• 23 December 2008
  • Posted By Emily Blout
  • 0 Comments
  • Human Rights in Iran, Uncategorized

State Department spokesman Sean McCormack released this statement today:

“The United States condemns the closing of the Center for the Defense of Human Rights and urges Iranian authorities to allow this and similar civil society organizations to operate free of oppression. On December 21, Iranian authorities closed down the civil society organization of Nobel Peace Prize winner Shirin Ebadi just prior to a ceremony celebrating the 60th anniversary of the Universal Declaration of Human Rights. Moreover, authorities briefly detained Ms. Ebadi, a renowned human rights defender and both the first Iranian and the first Muslim woman to win the Nobel Peace Prize in its 102 year-old history.”

“The United States is also deeply concerned by the continued detention of internationally known Iranian HIV/AIDS physicians Dr. Arash Alaei and Dr. Kamiar Alaei. December 22 marked six months since the physicians were arbitrarily arrested by Iranian authorities and detained in Tehran’s Evin Prison. As a party to the International Covenant on Civil and Political Rights, Iran has the obligation to afford due process rights to anyone detained. The two have been active in various international exchange programs and academic research, helping to involve Iranians in the international academic and scientific community.”

“In November 2006, because of their work on HIV/AIDS, the Alaei brothers were participants in the first professional exchange program for Iranians in almost three decades, sponsored by the U.S. Department of State’s Bureau of Educational and Cultural Affairs. The program, which focused on public health, led to collaboration between American and Iranian medical professionals that could benefit the global fight against HIV-AIDS. Similar programs have brought citizens from over 165 countries to the Unites States.”

“The Iranian people have consistently expressed their desire to be connected to the global community. The actions of the Iranian Government against the Alaei brothers, Ms. Ebadi, and other human rights activists only serve to isolate further the Iranian people. With our friends and allies in the region, we stand by the brave people of Iran, who are trying peacefully to exercise their universal human rights, and call upon the Government of Iran to abide by its international obligations.”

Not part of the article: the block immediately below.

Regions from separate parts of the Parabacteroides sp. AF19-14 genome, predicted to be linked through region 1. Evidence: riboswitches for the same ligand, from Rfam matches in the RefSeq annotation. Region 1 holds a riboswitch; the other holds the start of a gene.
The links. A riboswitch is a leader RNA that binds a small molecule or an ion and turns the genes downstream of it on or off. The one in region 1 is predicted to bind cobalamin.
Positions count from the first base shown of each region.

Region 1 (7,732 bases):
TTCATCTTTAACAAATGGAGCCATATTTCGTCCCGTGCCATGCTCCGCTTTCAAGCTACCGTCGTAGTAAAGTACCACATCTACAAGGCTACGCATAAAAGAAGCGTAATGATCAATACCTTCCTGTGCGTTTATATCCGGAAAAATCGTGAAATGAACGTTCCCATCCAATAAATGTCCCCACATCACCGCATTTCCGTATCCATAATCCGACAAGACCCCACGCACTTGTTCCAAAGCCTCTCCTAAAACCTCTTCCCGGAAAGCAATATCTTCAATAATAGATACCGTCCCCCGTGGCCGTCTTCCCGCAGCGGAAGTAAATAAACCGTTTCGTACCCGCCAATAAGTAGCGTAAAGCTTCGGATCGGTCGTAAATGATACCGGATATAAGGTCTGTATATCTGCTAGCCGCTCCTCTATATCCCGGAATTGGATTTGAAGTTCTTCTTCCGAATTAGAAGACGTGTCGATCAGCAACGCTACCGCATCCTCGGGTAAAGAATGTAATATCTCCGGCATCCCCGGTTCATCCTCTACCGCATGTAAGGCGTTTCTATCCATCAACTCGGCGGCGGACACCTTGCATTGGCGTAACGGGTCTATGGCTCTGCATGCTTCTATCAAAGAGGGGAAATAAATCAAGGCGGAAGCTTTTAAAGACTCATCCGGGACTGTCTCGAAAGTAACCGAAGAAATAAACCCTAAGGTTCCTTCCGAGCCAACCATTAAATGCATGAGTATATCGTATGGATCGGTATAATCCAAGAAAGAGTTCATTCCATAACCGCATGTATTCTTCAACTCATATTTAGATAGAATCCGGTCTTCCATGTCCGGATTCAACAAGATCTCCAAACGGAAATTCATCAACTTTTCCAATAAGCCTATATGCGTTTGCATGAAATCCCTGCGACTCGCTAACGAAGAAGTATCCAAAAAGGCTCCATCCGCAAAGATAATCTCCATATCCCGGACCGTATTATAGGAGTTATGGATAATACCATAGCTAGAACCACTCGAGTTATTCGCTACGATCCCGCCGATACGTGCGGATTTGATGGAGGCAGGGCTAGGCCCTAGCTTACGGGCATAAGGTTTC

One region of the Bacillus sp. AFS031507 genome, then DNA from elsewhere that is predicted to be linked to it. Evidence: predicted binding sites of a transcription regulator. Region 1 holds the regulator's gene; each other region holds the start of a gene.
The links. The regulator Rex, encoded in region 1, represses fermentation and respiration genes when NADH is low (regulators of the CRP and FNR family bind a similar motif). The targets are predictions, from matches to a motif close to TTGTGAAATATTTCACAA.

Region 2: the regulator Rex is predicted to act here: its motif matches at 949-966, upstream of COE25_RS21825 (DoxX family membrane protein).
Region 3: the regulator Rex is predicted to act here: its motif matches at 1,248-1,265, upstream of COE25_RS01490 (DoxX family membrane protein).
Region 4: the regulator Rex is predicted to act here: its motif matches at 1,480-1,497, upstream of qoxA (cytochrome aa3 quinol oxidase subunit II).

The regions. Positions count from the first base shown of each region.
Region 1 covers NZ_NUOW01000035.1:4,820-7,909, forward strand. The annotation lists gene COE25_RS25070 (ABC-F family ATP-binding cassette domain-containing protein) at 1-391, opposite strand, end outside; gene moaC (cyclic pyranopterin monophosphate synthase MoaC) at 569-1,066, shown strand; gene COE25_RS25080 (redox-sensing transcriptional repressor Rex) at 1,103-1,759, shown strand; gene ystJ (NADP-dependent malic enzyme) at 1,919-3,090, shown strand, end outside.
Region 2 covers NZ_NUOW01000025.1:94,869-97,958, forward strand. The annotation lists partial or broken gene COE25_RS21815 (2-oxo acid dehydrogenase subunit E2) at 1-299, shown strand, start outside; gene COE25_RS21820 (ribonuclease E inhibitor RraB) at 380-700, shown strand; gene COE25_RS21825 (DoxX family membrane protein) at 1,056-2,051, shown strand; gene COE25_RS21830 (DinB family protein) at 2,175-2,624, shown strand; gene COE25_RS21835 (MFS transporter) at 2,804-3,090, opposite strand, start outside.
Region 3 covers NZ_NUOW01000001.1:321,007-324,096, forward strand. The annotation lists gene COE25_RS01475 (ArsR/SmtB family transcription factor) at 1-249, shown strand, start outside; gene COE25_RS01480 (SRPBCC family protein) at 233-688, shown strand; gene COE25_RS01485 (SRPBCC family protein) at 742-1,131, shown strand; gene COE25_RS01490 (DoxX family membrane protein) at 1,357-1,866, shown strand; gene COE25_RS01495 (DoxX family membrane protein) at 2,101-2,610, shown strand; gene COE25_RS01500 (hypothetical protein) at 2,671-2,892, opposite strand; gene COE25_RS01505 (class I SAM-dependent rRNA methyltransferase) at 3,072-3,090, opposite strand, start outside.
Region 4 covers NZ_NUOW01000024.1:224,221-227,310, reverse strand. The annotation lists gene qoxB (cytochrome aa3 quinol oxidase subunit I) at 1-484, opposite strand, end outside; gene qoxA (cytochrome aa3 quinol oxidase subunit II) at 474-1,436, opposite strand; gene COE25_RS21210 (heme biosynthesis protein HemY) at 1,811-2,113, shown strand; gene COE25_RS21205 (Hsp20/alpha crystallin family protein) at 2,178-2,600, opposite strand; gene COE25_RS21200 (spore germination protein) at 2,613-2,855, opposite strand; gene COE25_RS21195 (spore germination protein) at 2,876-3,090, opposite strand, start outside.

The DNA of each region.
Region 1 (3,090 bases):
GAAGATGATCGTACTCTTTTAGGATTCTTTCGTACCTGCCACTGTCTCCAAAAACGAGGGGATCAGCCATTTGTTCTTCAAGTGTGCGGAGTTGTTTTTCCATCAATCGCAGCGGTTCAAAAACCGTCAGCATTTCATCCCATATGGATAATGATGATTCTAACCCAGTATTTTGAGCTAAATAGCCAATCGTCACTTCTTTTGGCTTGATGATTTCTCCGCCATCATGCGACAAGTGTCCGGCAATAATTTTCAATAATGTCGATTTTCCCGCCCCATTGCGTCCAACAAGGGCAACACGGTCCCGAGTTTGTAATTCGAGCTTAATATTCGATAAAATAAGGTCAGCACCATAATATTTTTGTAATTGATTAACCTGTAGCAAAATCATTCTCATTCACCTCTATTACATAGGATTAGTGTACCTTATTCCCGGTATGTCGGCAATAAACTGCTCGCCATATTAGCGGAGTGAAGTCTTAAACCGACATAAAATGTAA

Press Statement
Sean McCormack, Spokesman
Washington, DC
December 23, 2008

Posted By Emily Blout

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Sign the Petition

 

7,349 signatures

Tell Google: Stop playing Persian Gulf name games!

May 14, 2012
Larry Page
Chief Executive Officer
Google Inc.
1600 Amphitheatre Parkway
Mountain View, California 94043

Dear Mr. Page:

It has come to our attention that Google has begun omitting the title of the Persian Gulf from its Google Maps application. This is a disconcerting development given the undisputed historic and geographic precedent of the name Persian Gulf, and the more recent history of opening up the name to political, ethnic, and territorial disputes. However unintentionally, in adopting this practice, Google is participating in a dangerous effort to foment tensions and ethnic divisions in the Middle East by politicizing the region’s geographic nomenclature. Members of the Iranian-American community are overwhelmingly opposed to such efforts, particularly at a time when regional tensions already have been pushed to the brink and threaten to spill over into conflict. As the largest grassroots organization in the Iranian-American community, the National Iranian American Council (NIAC) calls on Google to not allow its products to become propaganda tools and to immediately reinstate the historically accurate, apolitical title of “Persian Gulf” in all of its informational products, including Google Maps.